I remember that one of my favorite scary movies from the Halloween slumber party well: Happy Birthday to Me. Perhaps it was my former fondness for Little House on the Prairie and the fact Mary Ingalls (Melissa Sue Anderson) played the lead role or perhaps it was the death by shish kebab that captured my attention. Whatever the reason, my guilty love of slasher flicks, especially when they include particularly monstrous murderers and story-lines, continues to this day.
In middle-school I discovered American Werewolf in London and my enduring fondness for werewolves was born. A bit later, my love for Bauhaus and Bowie led me to The Hunger, still one of my favourite vampire movies (and still one of the only to include a lead female vampire and a lesbian story-line).
I ended up with degrees in English Literature and, surprise surprise, found myself writing a dissertation on the grotesque in literature and film – a genre that plays on combining the humorous with the horrific and bringing about reactions of both empathy and disgust. I fell in love with Flannery O’Connor’s monstrous humans and found myself unable to forget Mikhail Bakhtin’s “senile pregnant hags” who embodied “pregnant death, a death that gives birth” while laughing.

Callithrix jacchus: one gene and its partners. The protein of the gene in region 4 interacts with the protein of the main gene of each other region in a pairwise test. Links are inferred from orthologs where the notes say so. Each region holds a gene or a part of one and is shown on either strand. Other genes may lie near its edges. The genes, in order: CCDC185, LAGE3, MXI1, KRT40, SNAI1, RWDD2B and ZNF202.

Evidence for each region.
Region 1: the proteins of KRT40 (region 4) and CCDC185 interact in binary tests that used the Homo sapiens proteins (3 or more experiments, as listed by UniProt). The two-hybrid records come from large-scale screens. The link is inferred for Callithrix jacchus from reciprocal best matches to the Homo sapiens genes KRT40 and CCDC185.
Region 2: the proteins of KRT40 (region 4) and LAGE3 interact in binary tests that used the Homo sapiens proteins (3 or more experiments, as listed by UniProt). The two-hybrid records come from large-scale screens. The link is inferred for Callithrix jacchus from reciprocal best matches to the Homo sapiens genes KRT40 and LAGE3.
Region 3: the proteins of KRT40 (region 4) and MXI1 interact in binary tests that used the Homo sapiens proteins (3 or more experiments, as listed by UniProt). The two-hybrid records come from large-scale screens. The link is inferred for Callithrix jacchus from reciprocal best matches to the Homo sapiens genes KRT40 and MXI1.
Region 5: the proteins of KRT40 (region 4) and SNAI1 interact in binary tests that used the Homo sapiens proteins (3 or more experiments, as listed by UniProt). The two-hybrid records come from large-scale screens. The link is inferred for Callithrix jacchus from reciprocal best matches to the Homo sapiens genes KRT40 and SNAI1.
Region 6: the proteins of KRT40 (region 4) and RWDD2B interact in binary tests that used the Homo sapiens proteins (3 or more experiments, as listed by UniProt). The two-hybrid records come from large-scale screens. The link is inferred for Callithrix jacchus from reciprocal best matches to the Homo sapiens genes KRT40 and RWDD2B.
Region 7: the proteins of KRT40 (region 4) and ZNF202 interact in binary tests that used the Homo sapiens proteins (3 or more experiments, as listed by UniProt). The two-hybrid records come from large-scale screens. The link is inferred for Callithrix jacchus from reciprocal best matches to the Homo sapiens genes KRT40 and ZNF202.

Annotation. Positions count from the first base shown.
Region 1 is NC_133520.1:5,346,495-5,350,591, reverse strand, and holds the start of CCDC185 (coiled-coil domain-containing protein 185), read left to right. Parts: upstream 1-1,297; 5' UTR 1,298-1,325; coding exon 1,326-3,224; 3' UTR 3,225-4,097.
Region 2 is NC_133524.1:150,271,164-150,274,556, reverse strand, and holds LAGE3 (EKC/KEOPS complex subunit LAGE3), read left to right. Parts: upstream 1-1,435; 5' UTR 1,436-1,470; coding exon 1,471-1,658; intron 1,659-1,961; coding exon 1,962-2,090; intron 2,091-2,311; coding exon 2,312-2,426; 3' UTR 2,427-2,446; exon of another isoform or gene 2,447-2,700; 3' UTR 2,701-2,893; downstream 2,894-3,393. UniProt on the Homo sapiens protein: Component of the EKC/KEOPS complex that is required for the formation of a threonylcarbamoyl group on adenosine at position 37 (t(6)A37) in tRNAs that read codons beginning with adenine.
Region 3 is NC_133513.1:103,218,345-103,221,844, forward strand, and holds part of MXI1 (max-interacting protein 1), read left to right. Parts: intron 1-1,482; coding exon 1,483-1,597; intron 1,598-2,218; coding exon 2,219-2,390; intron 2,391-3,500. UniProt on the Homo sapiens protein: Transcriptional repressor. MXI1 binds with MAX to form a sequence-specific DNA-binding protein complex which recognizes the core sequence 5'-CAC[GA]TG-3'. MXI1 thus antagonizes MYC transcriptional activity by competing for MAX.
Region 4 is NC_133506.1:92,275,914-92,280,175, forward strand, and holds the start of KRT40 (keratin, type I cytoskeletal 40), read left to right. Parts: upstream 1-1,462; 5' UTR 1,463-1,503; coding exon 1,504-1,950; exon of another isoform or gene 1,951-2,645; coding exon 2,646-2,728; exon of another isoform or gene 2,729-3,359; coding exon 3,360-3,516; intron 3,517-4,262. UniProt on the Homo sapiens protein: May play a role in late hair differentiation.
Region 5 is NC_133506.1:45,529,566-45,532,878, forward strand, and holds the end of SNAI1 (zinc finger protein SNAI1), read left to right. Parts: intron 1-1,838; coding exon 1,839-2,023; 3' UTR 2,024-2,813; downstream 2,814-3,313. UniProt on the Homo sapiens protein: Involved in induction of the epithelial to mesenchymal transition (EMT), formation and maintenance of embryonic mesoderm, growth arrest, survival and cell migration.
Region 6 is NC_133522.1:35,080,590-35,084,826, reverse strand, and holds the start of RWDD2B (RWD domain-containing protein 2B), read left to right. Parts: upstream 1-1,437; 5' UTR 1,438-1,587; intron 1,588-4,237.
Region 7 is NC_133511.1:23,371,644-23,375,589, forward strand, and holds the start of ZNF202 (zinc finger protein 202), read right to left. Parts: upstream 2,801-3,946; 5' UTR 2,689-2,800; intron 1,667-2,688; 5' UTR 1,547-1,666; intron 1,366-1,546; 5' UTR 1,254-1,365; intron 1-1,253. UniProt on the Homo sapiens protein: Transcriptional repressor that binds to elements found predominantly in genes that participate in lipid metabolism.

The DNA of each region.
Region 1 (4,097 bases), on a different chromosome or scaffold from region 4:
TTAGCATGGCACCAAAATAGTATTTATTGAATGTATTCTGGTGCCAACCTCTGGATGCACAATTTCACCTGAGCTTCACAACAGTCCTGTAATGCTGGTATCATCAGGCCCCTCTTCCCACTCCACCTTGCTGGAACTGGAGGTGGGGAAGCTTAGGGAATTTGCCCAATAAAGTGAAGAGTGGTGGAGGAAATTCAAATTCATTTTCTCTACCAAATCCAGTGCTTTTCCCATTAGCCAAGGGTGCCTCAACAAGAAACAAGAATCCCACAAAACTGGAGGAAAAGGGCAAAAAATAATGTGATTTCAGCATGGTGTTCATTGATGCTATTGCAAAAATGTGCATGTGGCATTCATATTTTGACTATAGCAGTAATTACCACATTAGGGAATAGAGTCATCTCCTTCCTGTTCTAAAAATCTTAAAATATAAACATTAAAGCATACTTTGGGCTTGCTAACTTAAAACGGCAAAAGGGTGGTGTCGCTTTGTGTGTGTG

Bakhtin’s insistence that “There is nothing completed, nothing calm and stable in the bodies of these old hags” speaks to my embodied experiences - and particularly to being female. It speaks to me now on an intellectual and theoretical level, but I think this is also what drew me to the monstrous as a child – my fascination with my body in a family that liked to pretend bodies and bodily functions did not exist, my curvy, fleshy, boob-having body that threatened to break out of the Catholic school-girl uniform I had to wear each day, my love of touch and my curiosity about “down there” and those parts of the body that dare not speak their names (let alone their desires) in my household, at my school, or at the houses of my Catholic friends…